About Scott

Scott Hanselman is a former professor, former Chief Architect in finance, now speaker, consultant, father, diabetic, and Microsoft employee. He is a failed stand-up comic, a cornrower, and a book author.

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Email Signature Etiquette - Too Much Flair?

March 8, '07 Comments [23] Posted in Musings
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The topic came up on a mailing list this morning, when a colleague (whom I respect and am friendly with, to be clear) posted an email where his email signature was, according to Scott Stanfield's measurements, about 810 pixels tall. It is recreated here in a two-page format, because the signature was too long to fit on one page.

I responded, in jest,

Could you speak up? I couldn’t hear you over your email signature…

...and a discussion about Email Signature Etiquette ensued. Adam Cogan has some good suggestions on signatures:

  • They should include the phone number – if you want business
  • They should *not* have the address/location – rarely needed so find it on the website
  • They should have a URL
  • They should have a tag line (Scott: I disagree)
  • They should *not* have the email address
  • I don’t believe in images in footers – although I now have an exception for photos as they make things more personal
  • I believe in a tiny bit of corporate colour – for branding purposes
  • Your big signature should only be included *once* a thread

Looking back in time through the list server, with Scott Stanfield's help, we see a lot of different email signature styles.

Now, none of these are REALLY obnoxious...Some are classy and understated, with small icons as flair:

Some are a little louder and include a picture of a bull horn and a human ear:


Some are quick minimalist and to the point. Phone, Messenger, Blog. Full stop. I like.

Some use five different fonts and 7 colors, without being too garish:

Some have the audacity to include a picture of the author's huge head and an animation. Apparently you can get banner ad space on the forehead for a price.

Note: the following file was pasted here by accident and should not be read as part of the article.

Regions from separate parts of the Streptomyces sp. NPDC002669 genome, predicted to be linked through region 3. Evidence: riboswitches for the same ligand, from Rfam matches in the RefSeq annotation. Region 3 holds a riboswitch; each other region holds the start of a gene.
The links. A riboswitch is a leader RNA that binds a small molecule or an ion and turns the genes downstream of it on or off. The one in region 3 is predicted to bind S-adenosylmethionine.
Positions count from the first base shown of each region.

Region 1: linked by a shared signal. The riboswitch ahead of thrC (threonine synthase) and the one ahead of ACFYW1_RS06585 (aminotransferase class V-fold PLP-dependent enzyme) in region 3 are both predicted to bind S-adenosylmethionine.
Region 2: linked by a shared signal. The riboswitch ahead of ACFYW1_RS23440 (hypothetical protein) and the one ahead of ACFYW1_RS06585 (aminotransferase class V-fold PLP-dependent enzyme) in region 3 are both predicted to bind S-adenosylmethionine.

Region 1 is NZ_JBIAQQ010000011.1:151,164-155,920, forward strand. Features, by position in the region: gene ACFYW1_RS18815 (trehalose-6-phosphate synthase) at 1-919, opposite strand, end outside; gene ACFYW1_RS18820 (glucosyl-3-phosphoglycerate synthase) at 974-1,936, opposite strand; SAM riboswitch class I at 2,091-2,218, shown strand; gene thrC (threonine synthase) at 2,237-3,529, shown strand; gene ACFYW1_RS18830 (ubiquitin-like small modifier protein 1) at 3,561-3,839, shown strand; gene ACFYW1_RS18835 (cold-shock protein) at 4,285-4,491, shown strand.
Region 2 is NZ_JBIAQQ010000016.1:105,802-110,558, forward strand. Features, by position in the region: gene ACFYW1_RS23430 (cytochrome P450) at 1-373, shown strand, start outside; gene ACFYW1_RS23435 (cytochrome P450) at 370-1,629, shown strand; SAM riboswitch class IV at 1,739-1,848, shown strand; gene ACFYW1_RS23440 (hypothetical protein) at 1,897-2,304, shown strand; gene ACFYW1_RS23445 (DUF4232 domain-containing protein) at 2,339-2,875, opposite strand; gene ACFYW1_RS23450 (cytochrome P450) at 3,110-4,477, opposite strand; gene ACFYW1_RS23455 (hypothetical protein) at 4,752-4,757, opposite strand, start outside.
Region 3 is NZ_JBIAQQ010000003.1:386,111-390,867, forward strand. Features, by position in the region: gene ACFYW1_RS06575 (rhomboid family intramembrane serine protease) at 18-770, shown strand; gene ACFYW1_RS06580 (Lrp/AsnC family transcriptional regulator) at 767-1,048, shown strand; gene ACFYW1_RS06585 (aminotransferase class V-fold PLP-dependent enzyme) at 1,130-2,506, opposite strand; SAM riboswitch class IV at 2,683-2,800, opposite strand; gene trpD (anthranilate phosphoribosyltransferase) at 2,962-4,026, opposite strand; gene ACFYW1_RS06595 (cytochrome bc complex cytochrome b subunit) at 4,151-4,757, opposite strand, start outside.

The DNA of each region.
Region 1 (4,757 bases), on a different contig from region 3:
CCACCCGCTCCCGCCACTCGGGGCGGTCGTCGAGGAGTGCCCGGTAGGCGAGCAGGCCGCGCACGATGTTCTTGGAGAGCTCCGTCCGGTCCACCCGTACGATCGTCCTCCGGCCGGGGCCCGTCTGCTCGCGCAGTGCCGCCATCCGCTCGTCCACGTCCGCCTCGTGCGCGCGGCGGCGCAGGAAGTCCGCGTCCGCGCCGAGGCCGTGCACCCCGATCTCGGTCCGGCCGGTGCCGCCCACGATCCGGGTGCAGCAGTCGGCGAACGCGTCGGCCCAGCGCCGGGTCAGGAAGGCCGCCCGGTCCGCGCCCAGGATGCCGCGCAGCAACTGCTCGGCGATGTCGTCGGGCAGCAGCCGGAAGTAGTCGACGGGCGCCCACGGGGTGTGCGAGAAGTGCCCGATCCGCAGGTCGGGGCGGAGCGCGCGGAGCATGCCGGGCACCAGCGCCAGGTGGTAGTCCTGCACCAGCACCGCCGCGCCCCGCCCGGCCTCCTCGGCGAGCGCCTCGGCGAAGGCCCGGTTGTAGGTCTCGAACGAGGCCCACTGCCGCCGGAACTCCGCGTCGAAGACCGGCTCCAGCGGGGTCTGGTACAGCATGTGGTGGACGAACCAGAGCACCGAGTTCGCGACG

Some have logos and certifications as pictures...

Others include everything there is to know about that person, including a quote from Einstein.

After we teased him, Joel went minimalist, and it was good.


The he went more minimalist...

Then he, apparently, became a Buddhist, threw out all his worldly possessions and became like Prince, recognizable only as a symbol. ;)


I think a good email signature says what you need it to say without distracting from the message.

As far as the address to my work, my phone number, these are things I'll send them out of band via Plaxo or IM, or whatever. Email is the primary way I start a conversation, and phones, IM, and other things are easily exchanged later, so I don't need them in my sig.

Now, go audit yourself. How long is your signature? Are you including inspirational quotes that might not be germaine to the conversation, or is your address and phone number on 8 lines instead of 2? Maybe we need a Daily WTF for Email Signatures?

If you have some REALLY obnoxious signature examples, post them on flickr, or on your site, link to them in HTML in the comments, or link back to this post.

UPDATE: I've since changed my mind and I'm against pics in signatures. I just have two dashes, then my name and domain. Like this:


Scott Hanselman

About Scott

Scott Hanselman is a former professor, former Chief Architect in finance, now speaker, consultant, father, diabetic, and Microsoft employee. He is a failed stand-up comic, a cornrower, and a book author.

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Disclaimer: The opinions expressed herein are my own personal opinions and do not represent my employer's view in any way.